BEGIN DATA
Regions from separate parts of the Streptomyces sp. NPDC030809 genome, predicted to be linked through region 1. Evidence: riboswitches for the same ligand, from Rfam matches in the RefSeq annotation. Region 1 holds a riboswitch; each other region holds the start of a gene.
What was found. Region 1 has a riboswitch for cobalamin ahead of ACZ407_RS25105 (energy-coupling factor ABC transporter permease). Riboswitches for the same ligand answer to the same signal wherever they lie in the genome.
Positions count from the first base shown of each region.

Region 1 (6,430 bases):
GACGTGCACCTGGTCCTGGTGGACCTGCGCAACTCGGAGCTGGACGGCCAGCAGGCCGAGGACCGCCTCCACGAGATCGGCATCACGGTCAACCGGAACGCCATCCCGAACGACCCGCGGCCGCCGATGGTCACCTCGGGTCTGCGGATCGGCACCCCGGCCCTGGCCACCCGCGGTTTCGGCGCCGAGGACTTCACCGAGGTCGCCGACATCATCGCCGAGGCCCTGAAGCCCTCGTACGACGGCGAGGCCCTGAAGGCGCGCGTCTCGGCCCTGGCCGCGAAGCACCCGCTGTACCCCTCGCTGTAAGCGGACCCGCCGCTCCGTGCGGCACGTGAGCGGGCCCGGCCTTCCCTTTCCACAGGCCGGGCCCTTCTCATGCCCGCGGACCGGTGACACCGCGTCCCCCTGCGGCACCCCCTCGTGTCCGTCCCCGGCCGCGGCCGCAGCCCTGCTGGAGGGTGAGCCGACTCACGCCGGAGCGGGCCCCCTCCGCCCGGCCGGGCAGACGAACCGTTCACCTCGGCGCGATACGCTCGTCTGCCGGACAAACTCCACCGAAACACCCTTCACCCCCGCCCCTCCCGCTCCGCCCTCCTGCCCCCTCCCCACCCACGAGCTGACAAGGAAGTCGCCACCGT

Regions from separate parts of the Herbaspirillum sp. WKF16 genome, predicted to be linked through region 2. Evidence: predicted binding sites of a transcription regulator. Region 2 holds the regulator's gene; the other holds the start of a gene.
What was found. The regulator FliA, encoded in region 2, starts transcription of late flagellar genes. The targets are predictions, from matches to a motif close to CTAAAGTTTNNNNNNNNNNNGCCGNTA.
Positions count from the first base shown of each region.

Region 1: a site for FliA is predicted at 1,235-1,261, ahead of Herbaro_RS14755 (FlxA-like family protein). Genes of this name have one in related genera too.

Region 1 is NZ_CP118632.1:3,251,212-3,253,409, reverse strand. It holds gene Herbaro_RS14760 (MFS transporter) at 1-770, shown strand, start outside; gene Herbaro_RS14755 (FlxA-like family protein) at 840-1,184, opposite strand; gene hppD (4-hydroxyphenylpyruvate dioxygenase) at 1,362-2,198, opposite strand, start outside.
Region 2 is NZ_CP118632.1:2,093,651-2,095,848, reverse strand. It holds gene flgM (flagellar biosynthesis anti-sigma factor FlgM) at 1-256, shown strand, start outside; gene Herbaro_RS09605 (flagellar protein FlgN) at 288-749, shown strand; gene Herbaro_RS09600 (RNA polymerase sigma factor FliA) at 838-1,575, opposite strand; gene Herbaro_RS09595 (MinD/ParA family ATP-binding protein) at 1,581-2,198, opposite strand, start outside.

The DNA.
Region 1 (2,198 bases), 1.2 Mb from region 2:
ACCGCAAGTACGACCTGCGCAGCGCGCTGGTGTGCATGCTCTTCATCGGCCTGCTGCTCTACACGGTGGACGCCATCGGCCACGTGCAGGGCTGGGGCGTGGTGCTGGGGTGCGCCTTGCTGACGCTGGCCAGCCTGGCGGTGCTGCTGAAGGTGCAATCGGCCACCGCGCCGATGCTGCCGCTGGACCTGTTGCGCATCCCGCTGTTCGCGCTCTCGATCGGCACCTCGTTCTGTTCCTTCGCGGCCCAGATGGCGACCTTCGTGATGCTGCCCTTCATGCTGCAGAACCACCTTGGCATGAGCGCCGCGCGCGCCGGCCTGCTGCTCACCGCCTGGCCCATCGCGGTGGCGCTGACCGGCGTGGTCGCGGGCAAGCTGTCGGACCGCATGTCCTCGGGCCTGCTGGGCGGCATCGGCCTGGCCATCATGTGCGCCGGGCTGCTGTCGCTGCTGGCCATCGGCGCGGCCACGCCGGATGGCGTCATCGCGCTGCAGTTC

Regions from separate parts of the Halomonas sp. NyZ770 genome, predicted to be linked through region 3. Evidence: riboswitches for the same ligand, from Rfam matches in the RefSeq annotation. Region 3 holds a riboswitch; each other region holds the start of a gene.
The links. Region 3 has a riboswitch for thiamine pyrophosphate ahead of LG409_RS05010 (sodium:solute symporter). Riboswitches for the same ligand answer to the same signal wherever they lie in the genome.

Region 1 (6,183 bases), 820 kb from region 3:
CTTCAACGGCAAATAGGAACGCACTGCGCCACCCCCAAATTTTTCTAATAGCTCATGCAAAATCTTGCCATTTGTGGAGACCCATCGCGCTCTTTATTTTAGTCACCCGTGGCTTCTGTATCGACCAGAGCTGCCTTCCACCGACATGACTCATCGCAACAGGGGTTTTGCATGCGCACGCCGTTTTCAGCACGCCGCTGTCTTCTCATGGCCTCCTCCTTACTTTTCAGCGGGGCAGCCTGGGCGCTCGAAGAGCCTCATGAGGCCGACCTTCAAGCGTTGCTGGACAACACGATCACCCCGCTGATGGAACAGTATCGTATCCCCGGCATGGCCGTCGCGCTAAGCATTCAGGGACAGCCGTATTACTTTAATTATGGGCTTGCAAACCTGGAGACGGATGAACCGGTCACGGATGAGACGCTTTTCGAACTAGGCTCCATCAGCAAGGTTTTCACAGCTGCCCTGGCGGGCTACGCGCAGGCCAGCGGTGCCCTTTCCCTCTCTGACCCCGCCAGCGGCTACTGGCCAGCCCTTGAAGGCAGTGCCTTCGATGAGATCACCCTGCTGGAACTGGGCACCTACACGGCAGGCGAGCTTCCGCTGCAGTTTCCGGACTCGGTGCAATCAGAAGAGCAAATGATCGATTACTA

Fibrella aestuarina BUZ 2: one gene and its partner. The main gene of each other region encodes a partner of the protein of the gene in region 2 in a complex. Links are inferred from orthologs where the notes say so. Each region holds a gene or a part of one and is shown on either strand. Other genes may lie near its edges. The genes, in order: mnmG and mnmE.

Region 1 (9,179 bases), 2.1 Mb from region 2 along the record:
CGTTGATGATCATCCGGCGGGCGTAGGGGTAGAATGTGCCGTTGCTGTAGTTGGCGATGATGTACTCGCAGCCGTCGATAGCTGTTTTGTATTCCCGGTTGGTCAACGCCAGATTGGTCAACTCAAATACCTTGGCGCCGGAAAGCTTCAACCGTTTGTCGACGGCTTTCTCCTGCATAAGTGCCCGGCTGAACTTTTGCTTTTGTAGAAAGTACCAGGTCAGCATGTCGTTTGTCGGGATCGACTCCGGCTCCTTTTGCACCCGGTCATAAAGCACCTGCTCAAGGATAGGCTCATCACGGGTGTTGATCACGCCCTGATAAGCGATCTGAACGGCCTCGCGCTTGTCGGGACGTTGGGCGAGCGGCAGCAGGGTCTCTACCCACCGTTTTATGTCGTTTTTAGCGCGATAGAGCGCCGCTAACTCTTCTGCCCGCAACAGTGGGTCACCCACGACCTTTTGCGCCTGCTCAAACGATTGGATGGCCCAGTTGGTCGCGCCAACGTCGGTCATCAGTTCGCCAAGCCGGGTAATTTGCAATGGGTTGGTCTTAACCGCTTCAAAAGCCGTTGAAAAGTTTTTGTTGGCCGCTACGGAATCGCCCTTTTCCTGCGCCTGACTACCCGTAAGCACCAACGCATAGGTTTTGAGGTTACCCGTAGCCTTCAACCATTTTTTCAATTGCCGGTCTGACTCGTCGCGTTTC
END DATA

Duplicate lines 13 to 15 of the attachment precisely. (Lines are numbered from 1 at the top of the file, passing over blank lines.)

Region 1 (2,198 bases), 1.2 Mb from region 2:
ACCGCAAGTACGACCTGCGCAGCGCGCTGGTGTGCATGCTCTTCATCGGCCTGCTGCTCTACACGGTGGACGCCATCGGCCACGTGCAGGGCTGGGGCGTGGTGCTGGGGTGCGCCTTGCTGACGCTGGCCAGCCTGGCGGTGCTGCTGAAGGTGCAATCGGCCACCGCGCCGATGCTGCCGCTGGACCTGTTGCGCATCCCGCTGTTCGCGCTCTCGATCGGCACCTCGTTCTGTTCCTTCGCGGCCCAGATGGCGACCTTCGTGATGCTGCCCTTCATGCTGCAGAACCACCTTGGCATGAGCGCCGCGCGCGCCGGCCTGCTGCTCACCGCCTGGCCCATCGCGGTGGCGCTGACCGGCGTGGTCGCGGGCAAGCTGTCGGACCGCATGTCCTCGGGCCTGCTGGGCGGCATCGGCCTGGCCATCATGTGCGCCGGGCTGCTGTCGCTGCTGGCCATCGGCGCGGCCACGCCGGATGGCGTCATCGCGCTGCAGTTC

Regions from separate parts of the Halomonas sp. NyZ770 genome, predicted to be linked through region 3. Evidence: riboswitches for the same ligand, from Rfam matches in the RefSeq annotation. Region 3 holds a riboswitch; each other region holds the start of a gene.